“Indeed, stock is everything is cooking. Without it, nothing can be done.” –Escoffier
Forget about the cans and boxes of watered-down, flavorless stock in stores. The best stock is made at home and the good news is: it’s not difficult to do. You will be amply rewarded with glorious, golden liquid that will boost the flavor of sauces and serve as a base for soups. Professional chefs confess that they dip into a constantly bubbling stock pot when water is called for in a recipe.
Stock cooling in quart containers
When Brillat-Savarin said, “Soup is a healthy, light, nourishing food, good for all of humanity; it pleases the stomach, stimulates the appetite and prepares the digestion,” he was not referring to canned soup or low-sodium, thin broth. Bone broth rich with gelatin was the basis of soup in his day. And French studies on gelatin have found it to be useful in treatment of many diseases, and helpful to digestion.
Rich, homemade chicken stock has been called “Jewish penicillin” for its healing qualities. Bone stock has minerals that the body can absorb easily—important ones like calcium, magnesium, phosphorus, silicon, sulphur and trace minerals. Why pay for supplements like glucosamine chondroitin, which supports joint health, when you can get it naturally from bone stock?
How it’s done
Whether making chicken, fish or beef stock, the first thing you will need is a pile of bones. And the next is a stainless steel pot. The one we used is a 14-quart stock pot, but depending on how many bones you have, you can do this in a smaller (or larger) pot.
Waste not, want not. Start a bone collection; save all the bones, wing tips, backs, necks and gizzards from any poultry that you eat. Seal the bones in a bag and store in the freezer until you’ve collected enough and are ready to make the stock. No need to defrost them–frozen clumps can go right into the stock pot. And you can mix raw and roasted bones and bits together in the pot.
If you can get hold of chicken feet, throw them in–the collagen in them makes a gorgeous, gelatinous broth that jiggles when refrigerated. This is the holy grail of chicken stock.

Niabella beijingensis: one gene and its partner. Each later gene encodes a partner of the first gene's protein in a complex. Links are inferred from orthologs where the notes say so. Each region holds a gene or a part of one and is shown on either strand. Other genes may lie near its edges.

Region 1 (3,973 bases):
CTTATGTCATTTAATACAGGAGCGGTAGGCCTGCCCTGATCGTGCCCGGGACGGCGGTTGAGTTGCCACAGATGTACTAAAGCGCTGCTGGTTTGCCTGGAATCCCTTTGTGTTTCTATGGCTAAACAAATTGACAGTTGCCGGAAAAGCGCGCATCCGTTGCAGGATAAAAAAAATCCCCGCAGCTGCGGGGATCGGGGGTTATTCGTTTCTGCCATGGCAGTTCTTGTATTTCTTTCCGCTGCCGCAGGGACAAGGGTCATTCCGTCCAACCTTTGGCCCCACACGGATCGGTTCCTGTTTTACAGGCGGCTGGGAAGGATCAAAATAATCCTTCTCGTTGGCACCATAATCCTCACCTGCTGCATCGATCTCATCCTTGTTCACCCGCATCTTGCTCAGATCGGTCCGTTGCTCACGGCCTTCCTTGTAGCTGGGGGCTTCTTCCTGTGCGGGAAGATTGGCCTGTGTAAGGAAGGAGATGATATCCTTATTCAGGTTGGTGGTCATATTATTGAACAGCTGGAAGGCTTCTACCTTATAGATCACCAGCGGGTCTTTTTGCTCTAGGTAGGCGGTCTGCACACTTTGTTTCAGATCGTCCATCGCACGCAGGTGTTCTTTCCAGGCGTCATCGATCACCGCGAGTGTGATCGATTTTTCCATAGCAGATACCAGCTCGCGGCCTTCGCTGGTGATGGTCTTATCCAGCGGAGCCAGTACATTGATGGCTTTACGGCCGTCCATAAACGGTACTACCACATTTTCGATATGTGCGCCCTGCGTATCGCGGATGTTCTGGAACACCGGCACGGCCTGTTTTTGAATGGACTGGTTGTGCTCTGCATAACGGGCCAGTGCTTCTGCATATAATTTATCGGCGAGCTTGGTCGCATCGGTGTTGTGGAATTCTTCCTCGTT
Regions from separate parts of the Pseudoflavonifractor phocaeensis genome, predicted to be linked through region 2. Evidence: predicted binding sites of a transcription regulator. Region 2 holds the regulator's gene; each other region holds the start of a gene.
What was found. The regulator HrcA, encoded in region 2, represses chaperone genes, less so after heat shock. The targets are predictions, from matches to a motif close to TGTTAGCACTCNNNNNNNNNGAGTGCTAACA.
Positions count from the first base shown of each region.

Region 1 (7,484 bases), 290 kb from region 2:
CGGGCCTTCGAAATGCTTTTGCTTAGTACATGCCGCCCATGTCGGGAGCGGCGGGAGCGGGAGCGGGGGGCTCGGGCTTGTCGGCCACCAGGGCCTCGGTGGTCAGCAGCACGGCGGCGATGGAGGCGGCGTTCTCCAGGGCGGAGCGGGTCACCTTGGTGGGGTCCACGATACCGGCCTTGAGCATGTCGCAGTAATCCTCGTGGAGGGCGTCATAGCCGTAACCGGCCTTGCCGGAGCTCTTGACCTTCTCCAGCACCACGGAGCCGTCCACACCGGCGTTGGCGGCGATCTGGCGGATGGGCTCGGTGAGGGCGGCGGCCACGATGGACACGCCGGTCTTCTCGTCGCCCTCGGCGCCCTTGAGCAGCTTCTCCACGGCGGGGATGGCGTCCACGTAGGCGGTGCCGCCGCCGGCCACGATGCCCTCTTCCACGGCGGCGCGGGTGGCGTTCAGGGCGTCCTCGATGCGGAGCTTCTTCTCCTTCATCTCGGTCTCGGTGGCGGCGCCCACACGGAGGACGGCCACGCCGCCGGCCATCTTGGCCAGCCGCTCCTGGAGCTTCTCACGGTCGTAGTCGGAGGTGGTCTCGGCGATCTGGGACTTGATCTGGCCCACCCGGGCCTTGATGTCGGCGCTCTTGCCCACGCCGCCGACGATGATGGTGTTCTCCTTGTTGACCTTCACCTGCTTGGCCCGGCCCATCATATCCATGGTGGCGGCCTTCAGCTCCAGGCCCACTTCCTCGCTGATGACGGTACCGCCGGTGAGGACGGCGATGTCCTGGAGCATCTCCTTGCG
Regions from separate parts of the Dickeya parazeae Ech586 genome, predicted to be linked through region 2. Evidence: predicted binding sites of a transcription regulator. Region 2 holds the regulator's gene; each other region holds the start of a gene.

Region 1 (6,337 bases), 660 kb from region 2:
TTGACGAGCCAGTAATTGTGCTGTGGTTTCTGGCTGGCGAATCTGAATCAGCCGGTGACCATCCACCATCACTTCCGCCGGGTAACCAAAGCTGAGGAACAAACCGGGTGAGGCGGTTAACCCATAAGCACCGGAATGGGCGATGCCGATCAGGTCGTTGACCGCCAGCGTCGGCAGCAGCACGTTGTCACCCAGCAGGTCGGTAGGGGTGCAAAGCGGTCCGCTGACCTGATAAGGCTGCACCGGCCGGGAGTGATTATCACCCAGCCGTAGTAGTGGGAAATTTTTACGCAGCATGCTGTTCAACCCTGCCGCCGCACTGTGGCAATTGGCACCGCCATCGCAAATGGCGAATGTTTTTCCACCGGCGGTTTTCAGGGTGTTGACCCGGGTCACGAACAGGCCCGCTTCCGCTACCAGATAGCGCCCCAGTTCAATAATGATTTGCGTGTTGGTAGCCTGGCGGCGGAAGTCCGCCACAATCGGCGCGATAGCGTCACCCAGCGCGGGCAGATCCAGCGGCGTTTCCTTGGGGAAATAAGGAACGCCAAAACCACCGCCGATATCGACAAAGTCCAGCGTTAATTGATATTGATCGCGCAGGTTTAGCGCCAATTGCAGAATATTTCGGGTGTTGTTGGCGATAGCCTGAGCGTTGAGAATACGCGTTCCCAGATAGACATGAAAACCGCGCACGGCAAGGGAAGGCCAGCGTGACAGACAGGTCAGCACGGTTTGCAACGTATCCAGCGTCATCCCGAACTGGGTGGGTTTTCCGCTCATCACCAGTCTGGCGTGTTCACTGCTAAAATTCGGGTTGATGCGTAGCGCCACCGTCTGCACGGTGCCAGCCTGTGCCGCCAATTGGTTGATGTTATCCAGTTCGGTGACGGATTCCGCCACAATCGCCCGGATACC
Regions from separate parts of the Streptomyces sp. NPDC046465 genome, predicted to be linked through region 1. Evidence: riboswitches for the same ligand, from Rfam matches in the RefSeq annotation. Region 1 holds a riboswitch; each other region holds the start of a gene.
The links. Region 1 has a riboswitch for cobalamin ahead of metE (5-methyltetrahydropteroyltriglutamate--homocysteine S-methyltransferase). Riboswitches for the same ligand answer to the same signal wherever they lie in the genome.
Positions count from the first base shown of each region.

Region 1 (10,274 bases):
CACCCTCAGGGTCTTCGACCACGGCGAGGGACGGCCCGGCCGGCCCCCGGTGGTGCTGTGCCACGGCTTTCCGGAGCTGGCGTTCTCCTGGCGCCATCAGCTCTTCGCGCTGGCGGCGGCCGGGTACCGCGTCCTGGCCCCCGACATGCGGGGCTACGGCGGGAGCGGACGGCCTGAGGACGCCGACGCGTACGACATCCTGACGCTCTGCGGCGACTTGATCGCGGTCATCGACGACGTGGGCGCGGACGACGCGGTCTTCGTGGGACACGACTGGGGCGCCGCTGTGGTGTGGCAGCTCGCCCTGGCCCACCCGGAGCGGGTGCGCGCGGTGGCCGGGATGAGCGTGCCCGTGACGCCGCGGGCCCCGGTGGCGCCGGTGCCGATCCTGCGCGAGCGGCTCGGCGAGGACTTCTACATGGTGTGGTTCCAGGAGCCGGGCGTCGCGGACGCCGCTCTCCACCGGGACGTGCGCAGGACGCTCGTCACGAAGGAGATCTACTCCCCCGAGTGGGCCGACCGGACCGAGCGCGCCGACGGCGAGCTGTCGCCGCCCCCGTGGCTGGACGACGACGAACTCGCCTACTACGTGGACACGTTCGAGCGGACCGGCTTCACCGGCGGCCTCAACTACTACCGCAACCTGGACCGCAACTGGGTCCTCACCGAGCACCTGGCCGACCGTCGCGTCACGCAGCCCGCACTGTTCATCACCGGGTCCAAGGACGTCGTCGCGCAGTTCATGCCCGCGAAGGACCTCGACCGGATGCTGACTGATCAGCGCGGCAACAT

We used a combination of a fresh, raw chicken carcass mixed with frozen chicken bones. Toss the carcass and bones into the pot with the onion, carrots, celery and bay leaves. Cover with water. The rule of thumb here is that meat, bones & water + heat & time = stock. All you need to do is fill the pot with as much water as possible and let time and heat do their thing.
Bring the whole thing to a boil, and skim the foamy scum off the top. Always skim! The effluvium that rises to the top can spoil the taste of the stock, and it looks pretty nasty, too. You can use a broad, flat spoon or a fine-mesh strainer to do this.
Then reduce the heat and simmer for 6 to 8 hours. The longer you cook it, the more concentrated and flavorful the stock will be. You can cook it for 10 hours if you like, or even 24. It will just continue to reduce and become more delicious. About 10 minutes before finishing, add the optional parsley (just throw it in whole), for added dimension and brightness.
Allow to cool a bit before attempting to remove the bones, chicken scraps and soft vegetables with a strainer or slotted spoon. Strain the stock into another pot or large bowl. Allow to cool and skim off the fat as it rises to the top. Be sure to save the fat. Chicken fat, aka schmaltz, is a valuable cooking medium, and a necessity in chopped chicken liver. Or leave the fat in the stock, and pour into quart or pint containers. Do not fill to the top, as the stock will expand when frozen. Store a quart in the refrigerator and put the rest in the freezer. When you chill it, the fat will separate and you can remove it then.
Use chicken stock in sauces, soups and sautéed vegetables. Add some to the water when cooking rice and pasta. You will soon find it an indispensable ingredient in the kitchen. Add salt and pepper when you cook with the stock, but never in the reducing process, or it will get too salty.
What You Need for Chicken Stock
1 whole free-range, organic chicken (or assorted bones)
2-4 chicken feet
1-2 onions, cut in half
2 carrots, coarsely chopped
3 celery stalks, coarsely chopped
2-3 bay leaves
Bunch of parsley (optional)